In Facebook Video, Netanyahu Falsely Accuses Israeli Media of Ignoring Visit by Japan's Abe

'Did you hear anything about it in the media?' Netanyahu asks, despite the fact that most Israeli outlets – including Haaretz – reported on the meeting

Prime Minister Benjamin Netanyahu and his Japanese counterpart Shinzo Abe pose for a photo at the Prime Minister's Office in Jerusalem on May 2, 2018.

Prime Minister Benjamin Netanyahu attacked the Israeli media in a Facebook post Friday, accusing it of failing to report on Japanese Prime Minister Shinzo Abe’s visit to Israel this week.

“This week the Prime Minister of Japan, my friend Shinzo Abe, who heads the third largest economy in the world, visited Israel. Did you hear anything about it in the press?” Netanyahu said in a video posted on his official Facebook page.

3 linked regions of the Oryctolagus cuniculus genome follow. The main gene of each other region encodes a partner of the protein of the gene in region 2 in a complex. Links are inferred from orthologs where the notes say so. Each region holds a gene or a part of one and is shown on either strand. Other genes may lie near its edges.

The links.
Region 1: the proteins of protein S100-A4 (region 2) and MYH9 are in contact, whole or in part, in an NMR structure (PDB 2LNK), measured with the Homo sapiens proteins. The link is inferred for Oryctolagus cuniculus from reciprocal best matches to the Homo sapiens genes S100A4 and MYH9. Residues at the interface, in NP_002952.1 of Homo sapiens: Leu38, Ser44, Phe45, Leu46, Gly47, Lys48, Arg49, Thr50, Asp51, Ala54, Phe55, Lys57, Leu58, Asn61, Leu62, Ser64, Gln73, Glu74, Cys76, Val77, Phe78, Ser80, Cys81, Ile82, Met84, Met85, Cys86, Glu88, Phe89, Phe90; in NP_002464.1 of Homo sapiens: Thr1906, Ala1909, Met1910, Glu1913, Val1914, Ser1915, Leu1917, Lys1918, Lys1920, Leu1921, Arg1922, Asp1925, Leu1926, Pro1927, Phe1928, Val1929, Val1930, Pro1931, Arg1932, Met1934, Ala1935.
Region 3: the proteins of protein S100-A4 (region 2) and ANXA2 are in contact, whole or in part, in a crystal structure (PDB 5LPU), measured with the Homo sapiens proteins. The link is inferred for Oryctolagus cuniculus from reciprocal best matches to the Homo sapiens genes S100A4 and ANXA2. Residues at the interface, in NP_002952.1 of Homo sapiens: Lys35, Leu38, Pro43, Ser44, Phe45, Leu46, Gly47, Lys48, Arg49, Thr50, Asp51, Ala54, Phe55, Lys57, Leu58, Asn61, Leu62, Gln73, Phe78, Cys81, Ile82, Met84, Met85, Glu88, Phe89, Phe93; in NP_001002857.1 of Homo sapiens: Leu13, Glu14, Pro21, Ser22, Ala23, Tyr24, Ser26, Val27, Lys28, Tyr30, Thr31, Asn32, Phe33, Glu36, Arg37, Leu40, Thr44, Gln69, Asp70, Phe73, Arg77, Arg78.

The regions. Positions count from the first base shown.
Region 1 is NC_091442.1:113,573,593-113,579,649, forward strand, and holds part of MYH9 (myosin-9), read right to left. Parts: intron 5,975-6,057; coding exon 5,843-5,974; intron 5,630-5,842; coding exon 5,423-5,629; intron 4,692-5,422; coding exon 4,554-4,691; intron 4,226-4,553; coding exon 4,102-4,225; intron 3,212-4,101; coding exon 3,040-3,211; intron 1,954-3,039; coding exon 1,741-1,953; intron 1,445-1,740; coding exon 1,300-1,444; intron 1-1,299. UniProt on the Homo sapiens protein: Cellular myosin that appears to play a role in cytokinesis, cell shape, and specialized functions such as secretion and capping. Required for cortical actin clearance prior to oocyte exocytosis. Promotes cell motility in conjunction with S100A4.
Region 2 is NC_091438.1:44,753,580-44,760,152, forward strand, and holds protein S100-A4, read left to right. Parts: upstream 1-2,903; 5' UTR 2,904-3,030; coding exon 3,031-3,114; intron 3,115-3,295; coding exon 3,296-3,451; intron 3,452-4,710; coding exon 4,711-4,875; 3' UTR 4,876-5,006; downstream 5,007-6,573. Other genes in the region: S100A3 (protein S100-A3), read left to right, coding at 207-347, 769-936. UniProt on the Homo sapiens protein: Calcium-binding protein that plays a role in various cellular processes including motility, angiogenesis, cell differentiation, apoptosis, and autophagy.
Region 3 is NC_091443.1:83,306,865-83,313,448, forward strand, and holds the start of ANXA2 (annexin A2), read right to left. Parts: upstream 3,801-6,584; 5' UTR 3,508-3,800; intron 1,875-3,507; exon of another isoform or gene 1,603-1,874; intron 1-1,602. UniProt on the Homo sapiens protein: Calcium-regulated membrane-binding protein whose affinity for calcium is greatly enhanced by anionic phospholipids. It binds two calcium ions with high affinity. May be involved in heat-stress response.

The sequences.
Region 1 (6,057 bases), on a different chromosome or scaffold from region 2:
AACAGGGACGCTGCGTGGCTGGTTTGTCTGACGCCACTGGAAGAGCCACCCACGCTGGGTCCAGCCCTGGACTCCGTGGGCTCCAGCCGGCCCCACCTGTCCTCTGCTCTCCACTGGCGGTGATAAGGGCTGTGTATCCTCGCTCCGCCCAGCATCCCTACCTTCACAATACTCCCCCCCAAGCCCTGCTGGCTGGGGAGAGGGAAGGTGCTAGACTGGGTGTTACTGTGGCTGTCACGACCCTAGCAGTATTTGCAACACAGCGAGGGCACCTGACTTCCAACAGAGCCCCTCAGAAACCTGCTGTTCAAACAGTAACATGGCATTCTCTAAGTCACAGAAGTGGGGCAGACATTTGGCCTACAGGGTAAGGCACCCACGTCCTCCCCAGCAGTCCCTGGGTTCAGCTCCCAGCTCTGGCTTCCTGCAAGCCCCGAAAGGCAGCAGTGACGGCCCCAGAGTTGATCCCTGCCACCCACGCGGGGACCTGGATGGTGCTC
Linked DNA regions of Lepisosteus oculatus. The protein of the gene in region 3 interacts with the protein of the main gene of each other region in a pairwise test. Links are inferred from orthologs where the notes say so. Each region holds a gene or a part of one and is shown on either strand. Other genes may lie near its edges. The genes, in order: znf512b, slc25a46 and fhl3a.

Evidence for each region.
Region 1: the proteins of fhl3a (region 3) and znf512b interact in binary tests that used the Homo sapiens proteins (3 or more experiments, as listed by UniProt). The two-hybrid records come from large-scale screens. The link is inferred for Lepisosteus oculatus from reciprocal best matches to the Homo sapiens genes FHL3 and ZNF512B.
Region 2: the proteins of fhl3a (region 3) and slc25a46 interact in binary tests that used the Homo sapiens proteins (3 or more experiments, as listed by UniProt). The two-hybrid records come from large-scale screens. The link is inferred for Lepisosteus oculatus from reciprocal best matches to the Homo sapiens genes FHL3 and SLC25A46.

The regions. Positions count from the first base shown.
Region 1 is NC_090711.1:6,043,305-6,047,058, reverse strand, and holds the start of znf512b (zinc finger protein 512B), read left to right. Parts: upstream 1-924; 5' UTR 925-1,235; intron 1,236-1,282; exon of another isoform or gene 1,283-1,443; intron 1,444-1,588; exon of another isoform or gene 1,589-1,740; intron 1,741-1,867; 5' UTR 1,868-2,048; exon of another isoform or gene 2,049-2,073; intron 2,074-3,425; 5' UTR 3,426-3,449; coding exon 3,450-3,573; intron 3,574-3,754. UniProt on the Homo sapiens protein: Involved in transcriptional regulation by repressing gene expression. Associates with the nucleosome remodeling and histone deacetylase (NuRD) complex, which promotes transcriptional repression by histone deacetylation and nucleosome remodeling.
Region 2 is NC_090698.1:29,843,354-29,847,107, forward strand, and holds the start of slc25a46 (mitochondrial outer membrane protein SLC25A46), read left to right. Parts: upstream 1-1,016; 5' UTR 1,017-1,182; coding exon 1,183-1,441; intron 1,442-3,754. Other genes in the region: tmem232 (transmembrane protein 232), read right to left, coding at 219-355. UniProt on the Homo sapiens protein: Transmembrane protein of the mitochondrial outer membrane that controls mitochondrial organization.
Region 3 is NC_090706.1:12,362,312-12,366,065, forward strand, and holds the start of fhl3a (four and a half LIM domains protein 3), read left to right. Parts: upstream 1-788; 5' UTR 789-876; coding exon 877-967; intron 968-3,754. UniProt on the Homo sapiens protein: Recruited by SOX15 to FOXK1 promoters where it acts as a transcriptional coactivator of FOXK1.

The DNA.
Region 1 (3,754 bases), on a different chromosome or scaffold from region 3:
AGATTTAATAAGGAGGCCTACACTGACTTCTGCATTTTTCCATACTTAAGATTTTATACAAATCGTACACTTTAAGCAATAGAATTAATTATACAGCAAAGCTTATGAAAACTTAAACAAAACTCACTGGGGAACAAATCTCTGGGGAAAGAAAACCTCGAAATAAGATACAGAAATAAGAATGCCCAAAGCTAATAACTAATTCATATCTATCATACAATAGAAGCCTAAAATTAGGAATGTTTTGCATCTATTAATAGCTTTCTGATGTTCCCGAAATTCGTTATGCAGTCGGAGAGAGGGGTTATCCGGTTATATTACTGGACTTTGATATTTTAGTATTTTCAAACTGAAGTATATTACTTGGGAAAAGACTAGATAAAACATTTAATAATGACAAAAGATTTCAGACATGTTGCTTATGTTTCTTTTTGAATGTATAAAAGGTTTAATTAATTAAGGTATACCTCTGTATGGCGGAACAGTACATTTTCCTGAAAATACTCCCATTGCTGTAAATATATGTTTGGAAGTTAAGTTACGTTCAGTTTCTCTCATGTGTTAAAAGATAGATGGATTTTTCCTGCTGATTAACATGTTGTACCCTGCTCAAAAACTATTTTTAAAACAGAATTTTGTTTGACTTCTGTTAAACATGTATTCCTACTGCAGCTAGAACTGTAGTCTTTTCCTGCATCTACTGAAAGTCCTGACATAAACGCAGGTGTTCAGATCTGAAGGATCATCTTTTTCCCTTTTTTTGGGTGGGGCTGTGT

Yet most of the media outlets in Israel, including Haaretz, covered the visit – even though the meeting between Abe and Netanyahu was limited to only three outlets and no time was given for the two leaders to answer questions from reporters.

Itamar Eichner from the daily newspaper Yedioth Ahronoth, who heads the group of Israeli diplomatic correspondents, tweeted in response: “Prime minister, maybe you should stop with the fake news? Not only did you not open your meeting with the prime minister of Japan to journalists (except for the media pool) and questions, the press actually reported on his visit. So maybe it’s worth deleting this post like you deleted the post on Sakhnin.”

On Thursday, Netanyahu removed a Facebook post about the Israeli Arab Bnei Sakhnin soccer team, in which he had claimed the team’s fans did not show respect during the minute of silence before a game honoring the 10 students of a pre-military academy who died in flash floods last week. Netanyahu removed the post five days after he put it up.  

Netanyahu based his post on a story on the Arutz Sheva news website, but an inquiry found that the accusation was baseless and that the team’s fans had neither whistled nor booed during the moment of silence.